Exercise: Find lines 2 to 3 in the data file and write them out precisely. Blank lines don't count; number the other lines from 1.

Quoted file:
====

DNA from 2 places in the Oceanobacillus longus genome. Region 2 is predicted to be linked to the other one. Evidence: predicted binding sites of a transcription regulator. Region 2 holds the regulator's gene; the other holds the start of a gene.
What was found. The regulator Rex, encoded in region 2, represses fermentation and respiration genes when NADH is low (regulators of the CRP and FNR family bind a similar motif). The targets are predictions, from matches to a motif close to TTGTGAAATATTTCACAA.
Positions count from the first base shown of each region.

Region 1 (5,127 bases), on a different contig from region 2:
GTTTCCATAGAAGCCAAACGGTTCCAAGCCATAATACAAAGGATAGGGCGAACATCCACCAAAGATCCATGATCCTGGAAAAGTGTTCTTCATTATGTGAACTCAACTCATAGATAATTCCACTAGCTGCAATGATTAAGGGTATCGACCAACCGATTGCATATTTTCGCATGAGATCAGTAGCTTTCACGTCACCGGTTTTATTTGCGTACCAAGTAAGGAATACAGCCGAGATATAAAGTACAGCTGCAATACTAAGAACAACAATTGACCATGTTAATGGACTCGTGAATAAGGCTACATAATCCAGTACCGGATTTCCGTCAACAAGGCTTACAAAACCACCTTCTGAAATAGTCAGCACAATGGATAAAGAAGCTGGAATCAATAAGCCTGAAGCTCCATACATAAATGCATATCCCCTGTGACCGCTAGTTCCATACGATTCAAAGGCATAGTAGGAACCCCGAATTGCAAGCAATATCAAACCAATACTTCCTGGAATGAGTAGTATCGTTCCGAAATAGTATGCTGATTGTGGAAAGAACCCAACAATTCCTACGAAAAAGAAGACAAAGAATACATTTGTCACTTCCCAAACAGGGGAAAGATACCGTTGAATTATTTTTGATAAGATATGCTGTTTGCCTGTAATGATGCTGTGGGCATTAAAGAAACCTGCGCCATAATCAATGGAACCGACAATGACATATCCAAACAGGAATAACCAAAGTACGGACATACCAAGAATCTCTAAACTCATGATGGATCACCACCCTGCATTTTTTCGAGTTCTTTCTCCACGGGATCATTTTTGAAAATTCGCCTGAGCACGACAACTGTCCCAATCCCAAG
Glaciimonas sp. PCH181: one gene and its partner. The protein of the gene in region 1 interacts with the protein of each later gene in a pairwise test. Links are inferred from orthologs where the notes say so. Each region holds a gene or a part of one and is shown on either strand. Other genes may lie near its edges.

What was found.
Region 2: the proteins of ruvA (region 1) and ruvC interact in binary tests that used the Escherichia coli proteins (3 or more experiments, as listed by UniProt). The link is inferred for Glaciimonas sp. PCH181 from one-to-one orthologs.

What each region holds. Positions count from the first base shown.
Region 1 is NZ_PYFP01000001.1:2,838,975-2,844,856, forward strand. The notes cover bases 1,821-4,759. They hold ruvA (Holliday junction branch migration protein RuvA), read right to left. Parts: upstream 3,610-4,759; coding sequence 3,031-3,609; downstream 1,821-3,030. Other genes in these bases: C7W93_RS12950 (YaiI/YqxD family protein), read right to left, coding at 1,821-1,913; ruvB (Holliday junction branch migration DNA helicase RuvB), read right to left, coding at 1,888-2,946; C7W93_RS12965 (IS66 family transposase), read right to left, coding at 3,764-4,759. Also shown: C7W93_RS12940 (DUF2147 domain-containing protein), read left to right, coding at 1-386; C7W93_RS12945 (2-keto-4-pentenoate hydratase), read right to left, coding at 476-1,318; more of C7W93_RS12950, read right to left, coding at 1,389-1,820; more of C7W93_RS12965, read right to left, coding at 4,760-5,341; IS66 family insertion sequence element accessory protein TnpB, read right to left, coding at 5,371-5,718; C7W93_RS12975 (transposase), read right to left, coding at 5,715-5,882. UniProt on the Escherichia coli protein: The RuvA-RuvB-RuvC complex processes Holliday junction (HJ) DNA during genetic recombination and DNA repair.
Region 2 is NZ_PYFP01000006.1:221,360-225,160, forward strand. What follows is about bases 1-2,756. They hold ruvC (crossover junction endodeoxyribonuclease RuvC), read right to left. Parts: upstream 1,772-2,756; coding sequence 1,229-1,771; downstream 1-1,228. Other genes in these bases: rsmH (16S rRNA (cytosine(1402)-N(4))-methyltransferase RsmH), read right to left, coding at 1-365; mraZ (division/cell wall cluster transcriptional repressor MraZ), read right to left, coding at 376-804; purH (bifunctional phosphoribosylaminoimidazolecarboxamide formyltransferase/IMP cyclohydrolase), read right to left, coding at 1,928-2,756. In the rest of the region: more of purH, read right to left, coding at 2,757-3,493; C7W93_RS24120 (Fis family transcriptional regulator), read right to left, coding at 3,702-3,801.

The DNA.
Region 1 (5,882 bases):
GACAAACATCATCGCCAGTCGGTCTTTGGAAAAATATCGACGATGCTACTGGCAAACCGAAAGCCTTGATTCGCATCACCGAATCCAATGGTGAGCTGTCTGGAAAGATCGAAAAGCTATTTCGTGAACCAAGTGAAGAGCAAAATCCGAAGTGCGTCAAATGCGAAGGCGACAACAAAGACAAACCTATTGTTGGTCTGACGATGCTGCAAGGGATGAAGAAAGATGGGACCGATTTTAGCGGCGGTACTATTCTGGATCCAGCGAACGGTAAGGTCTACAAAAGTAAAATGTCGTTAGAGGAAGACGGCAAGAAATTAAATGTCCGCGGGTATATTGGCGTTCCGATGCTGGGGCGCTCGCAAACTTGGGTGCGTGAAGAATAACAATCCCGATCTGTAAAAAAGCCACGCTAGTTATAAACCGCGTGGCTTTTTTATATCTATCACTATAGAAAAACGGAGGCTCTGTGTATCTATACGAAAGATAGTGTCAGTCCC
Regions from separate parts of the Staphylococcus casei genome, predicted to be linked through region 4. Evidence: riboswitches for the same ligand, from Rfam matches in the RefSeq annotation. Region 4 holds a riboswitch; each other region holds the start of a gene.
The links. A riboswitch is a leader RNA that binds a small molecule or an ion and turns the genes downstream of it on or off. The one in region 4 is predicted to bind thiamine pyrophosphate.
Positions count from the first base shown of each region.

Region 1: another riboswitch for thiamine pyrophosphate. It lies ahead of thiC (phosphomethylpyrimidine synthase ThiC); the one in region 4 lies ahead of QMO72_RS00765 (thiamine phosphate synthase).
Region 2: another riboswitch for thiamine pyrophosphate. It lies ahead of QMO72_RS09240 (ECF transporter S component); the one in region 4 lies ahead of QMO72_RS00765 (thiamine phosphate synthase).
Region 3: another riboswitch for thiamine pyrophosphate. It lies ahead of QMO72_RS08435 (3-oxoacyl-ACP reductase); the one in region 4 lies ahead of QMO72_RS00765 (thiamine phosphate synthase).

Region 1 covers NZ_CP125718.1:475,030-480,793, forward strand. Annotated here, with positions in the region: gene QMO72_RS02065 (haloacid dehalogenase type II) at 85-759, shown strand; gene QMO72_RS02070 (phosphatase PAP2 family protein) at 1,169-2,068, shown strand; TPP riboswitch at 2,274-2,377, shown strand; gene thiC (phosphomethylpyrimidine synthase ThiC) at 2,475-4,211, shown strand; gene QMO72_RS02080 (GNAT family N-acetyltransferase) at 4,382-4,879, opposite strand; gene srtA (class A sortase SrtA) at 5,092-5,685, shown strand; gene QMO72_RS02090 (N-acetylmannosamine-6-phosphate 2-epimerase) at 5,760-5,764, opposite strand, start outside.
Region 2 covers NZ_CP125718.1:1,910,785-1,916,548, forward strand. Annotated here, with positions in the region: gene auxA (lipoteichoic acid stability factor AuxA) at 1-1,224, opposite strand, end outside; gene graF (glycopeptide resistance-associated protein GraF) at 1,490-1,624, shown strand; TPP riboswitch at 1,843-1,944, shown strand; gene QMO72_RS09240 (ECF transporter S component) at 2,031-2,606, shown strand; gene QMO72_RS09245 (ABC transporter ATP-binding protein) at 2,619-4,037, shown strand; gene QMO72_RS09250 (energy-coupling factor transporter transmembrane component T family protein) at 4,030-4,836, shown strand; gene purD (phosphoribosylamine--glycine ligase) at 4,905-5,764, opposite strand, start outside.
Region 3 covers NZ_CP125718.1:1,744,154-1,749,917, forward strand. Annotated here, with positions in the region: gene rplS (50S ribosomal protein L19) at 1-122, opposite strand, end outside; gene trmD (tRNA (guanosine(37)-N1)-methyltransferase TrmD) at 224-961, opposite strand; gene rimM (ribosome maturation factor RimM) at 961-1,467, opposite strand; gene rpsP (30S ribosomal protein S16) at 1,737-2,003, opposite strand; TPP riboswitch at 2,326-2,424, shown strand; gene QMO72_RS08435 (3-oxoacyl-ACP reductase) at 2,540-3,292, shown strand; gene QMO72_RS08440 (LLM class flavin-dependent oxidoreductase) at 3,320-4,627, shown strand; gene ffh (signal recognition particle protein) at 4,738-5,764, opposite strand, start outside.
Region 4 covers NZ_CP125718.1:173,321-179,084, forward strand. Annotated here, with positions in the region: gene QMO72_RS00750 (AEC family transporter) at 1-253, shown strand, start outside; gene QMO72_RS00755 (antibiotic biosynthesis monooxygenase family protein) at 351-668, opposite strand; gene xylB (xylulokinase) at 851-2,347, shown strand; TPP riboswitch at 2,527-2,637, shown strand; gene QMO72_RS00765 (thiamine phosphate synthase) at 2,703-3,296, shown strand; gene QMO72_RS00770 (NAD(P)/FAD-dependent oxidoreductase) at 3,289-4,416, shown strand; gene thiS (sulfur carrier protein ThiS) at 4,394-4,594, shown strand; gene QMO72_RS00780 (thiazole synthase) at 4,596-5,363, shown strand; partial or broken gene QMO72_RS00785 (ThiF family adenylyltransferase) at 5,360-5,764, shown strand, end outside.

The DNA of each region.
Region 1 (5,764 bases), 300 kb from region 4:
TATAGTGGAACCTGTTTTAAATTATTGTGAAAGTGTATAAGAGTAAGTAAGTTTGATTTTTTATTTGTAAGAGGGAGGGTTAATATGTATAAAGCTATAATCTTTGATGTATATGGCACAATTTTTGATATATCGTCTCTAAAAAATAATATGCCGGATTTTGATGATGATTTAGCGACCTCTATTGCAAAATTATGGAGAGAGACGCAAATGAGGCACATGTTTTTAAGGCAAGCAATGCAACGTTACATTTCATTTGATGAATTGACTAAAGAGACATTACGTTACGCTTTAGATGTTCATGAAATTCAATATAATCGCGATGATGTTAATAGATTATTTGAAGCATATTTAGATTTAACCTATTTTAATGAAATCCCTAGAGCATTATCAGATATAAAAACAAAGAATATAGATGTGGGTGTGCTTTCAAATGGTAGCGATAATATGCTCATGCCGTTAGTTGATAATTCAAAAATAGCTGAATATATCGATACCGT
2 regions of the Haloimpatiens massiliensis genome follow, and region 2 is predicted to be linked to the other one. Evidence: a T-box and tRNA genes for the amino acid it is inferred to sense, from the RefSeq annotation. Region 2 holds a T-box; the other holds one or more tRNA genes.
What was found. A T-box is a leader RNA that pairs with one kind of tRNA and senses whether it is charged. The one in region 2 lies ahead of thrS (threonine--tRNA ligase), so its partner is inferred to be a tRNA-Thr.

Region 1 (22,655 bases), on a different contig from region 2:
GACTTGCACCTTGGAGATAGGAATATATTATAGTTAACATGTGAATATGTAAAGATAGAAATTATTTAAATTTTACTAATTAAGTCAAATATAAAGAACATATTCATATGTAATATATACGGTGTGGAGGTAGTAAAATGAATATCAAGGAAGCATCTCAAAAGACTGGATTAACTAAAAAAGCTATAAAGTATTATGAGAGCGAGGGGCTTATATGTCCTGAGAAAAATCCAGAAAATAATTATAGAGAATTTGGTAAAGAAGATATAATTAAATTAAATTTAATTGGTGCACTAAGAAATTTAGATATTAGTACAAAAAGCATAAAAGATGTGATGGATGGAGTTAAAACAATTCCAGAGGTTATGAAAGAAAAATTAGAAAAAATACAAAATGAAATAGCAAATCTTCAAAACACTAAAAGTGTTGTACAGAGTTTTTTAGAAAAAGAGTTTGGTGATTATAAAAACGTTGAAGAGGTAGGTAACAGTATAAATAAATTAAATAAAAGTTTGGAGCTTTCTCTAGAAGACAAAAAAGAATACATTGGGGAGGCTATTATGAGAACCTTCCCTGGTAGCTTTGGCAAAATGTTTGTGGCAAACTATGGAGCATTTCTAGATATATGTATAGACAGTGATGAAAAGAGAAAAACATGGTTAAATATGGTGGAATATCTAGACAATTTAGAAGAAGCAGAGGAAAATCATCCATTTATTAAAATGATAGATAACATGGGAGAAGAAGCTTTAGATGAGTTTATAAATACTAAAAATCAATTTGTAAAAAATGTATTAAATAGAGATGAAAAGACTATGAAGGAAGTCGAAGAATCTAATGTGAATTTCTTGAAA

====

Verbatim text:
What was found. The regulator Rex, encoded in region 2, represses fermentation and respiration genes when NADH is low (regulators of the CRP and FNR family bind a similar motif). The targets are predictions, from matches to a motif close to TTGTGAAATATTTCACAA.
Positions count from the first base shown of each region.